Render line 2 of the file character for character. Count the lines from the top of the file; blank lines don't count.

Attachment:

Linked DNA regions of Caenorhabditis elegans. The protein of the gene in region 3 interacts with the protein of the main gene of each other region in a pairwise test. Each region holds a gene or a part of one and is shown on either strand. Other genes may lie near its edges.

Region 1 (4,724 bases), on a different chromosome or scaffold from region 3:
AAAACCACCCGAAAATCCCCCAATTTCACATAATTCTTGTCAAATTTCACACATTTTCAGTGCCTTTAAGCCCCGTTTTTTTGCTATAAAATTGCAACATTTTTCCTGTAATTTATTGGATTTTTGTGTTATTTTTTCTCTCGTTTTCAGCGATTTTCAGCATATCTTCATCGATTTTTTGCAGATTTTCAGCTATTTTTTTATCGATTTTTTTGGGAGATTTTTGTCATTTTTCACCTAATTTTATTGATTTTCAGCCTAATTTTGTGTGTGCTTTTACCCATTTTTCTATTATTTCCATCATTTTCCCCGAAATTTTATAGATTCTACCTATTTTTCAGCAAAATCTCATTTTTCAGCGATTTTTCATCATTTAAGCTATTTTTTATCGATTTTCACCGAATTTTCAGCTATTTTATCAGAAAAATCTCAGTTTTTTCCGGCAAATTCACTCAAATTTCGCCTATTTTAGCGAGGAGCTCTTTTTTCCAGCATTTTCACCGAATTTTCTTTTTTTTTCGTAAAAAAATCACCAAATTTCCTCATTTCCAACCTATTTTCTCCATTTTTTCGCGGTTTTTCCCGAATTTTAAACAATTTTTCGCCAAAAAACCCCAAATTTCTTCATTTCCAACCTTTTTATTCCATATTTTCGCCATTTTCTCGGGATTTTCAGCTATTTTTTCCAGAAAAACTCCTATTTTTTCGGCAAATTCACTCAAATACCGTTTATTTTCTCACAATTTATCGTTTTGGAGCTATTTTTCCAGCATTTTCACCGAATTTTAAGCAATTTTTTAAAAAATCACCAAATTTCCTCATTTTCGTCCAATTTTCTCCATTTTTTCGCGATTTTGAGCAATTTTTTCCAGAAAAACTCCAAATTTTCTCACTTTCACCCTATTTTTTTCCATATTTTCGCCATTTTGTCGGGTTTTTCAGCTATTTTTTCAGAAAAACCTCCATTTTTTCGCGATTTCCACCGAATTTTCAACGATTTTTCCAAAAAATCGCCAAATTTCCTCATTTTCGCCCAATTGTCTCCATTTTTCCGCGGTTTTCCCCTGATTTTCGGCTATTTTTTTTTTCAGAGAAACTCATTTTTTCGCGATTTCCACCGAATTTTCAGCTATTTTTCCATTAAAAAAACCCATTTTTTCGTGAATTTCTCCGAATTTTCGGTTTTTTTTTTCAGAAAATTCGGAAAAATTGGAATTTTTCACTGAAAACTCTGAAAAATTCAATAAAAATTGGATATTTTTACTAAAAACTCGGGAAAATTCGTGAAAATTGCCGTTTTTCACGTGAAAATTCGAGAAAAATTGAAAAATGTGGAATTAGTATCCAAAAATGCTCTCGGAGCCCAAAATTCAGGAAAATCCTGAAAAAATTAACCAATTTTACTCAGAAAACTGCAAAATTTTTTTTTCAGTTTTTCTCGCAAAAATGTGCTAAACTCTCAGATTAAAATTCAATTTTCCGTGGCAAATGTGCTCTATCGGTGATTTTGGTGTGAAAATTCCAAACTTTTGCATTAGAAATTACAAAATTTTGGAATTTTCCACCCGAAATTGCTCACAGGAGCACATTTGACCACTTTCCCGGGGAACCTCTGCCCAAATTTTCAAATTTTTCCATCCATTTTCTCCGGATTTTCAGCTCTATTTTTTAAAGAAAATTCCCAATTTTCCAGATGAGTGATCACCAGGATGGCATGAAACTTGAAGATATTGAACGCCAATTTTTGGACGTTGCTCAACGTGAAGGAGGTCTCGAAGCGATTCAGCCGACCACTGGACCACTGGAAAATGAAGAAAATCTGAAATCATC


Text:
Region 1 (4,724 bases), on a different chromosome or scaffold from region 3: